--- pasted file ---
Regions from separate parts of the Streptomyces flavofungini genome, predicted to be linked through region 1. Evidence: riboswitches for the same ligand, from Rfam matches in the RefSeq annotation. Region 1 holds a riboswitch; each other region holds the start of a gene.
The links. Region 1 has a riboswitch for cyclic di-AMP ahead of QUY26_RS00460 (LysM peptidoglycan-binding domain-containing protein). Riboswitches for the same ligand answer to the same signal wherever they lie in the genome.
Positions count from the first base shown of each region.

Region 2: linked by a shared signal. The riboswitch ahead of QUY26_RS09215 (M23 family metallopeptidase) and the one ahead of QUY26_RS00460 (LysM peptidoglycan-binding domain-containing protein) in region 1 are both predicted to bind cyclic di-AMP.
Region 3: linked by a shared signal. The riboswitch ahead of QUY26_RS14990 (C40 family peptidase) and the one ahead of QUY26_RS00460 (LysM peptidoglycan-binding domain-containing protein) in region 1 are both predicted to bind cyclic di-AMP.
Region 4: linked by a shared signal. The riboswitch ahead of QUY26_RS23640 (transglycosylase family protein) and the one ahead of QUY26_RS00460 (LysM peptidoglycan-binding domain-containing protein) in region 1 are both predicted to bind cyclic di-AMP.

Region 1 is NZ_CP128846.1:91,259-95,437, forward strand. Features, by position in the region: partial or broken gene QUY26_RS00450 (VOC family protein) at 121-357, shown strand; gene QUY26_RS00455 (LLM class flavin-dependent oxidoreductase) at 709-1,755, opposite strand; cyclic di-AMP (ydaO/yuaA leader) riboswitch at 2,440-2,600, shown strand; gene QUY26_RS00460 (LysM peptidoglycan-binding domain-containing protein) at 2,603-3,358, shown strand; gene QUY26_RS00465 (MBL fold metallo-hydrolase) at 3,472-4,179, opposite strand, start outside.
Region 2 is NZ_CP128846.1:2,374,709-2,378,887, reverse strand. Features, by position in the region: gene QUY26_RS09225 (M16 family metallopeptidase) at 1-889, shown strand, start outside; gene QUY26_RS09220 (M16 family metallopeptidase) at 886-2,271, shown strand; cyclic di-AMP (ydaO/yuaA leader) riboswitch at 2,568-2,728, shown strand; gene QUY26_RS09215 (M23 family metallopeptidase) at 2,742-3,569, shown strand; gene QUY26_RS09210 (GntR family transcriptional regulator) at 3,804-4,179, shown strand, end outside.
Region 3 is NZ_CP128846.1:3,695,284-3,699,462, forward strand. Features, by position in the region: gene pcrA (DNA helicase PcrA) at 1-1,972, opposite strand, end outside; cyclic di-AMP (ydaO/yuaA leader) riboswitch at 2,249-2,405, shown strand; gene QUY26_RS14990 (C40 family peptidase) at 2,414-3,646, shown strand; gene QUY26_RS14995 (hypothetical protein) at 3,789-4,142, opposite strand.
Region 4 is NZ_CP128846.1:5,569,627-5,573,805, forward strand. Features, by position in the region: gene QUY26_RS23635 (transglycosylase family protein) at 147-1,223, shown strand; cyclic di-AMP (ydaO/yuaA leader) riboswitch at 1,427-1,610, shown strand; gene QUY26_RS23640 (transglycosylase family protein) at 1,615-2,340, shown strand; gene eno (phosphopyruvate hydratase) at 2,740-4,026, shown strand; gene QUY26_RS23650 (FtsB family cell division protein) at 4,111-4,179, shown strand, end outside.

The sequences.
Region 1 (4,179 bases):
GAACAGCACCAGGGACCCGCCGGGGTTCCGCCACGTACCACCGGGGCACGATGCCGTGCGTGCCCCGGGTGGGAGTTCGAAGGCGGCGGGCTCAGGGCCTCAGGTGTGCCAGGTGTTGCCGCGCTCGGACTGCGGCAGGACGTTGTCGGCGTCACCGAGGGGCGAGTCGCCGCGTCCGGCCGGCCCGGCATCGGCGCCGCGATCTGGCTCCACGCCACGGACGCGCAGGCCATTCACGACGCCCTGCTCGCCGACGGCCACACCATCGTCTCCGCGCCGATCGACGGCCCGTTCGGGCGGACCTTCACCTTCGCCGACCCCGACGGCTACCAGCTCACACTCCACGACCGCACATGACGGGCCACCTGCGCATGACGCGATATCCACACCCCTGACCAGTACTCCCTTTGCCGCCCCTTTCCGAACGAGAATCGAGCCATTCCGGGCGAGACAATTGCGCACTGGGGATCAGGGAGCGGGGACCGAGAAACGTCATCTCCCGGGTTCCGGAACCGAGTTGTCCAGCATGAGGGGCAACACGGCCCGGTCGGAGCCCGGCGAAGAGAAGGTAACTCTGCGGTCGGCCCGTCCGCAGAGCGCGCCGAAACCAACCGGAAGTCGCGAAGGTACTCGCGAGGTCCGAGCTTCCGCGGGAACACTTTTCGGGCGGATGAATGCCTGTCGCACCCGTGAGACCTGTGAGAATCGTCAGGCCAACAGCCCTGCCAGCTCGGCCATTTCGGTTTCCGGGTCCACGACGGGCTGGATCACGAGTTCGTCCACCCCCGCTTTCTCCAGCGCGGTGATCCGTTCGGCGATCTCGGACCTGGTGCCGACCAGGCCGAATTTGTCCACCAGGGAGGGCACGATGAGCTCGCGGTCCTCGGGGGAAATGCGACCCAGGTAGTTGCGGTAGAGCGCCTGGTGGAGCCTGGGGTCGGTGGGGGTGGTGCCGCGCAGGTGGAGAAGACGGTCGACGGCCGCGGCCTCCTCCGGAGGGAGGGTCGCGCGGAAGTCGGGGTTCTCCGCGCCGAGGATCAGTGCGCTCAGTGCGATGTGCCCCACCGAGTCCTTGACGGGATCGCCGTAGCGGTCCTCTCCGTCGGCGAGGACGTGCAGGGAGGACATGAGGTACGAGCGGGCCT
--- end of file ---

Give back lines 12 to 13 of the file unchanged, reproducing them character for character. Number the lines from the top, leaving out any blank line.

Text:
Region 1 (4,179 bases):
GAACAGCACCAGGGACCCGCCGGGGTTCCGCCACGTACCACCGGGGCACGATGCCGTGCGTGCCCCGGGTGGGAGTTCGAAGGCGGCGGGCTCAGGGCCTCAGGTGTGCCAGGTGTTGCCGCGCTCGGACTGCGGCAGGACGTTGTCGGCGTCACCGAGGGGCGAGTCGCCGCGTCCGGCCGGCCCGGCATCGGCGCCGCGATCTGGCTCCACGCCACGGACGCGCAGGCCATTCACGACGCCCTGCTCGCCGACGGCCACACCATCGTCTCCGCGCCGATCGACGGCCCGTTCGGGCGGACCTTCACCTTCGCCGACCCCGACGGCTACCAGCTCACACTCCACGACCGCACATGACGGGCCACCTGCGCATGACGCGATATCCACACCCCTGACCAGTACTCCCTTTGCCGCCCCTTTCCGAACGAGAATCGAGCCATTCCGGGCGAGACAATTGCGCACTGGGGATCAGGGAGCGGGGACCGAGAAACGTCATCTCCCGGGTTCCGGAACCGAGTTGTCCAGCATGAGGGGCAACACGGCCCGGTCGGAGCCCGGCGAAGAGAAGGTAACTCTGCGGTCGGCCCGTCCGCAGAGCGCGCCGAAACCAACCGGAAGTCGCGAAGGTACTCGCGAGGTCCGAGCTTCCGCGGGAACACTTTTCGGGCGGATGAATGCCTGTCGCACCCGTGAGACCTGTGAGAATCGTCAGGCCAACAGCCCTGCCAGCTCGGCCATTTCGGTTTCCGGGTCCACGACGGGCTGGATCACGAGTTCGTCCACCCCCGCTTTCTCCAGCGCGGTGATCCGTTCGGCGATCTCGGACCTGGTGCCGACCAGGCCGAATTTGTCCACCAGGGAGGGCACGATGAGCTCGCGGTCCTCGGGGGAAATGCGACCCAGGTAGTTGCGGTAGAGCGCCTGGTGGAGCCTGGGGTCGGTGGGGGTGGTGCCGCGCAGGTGGAGAAGACGGTCGACGGCCGCGGCCTCCTCCGGAGGGAGGGTCGCGCGGAAGTCGGGGTTCTCCGCGCCGAGGATCAGTGCGCTCAGTGCGATGTGCCCCACCGAGTCCTTGACGGGATCGCCGTAGCGGTCCTCTCCGTCGGCGAGGACGTGCAGGGAGGACATGAGGTACGAGCGGGCCT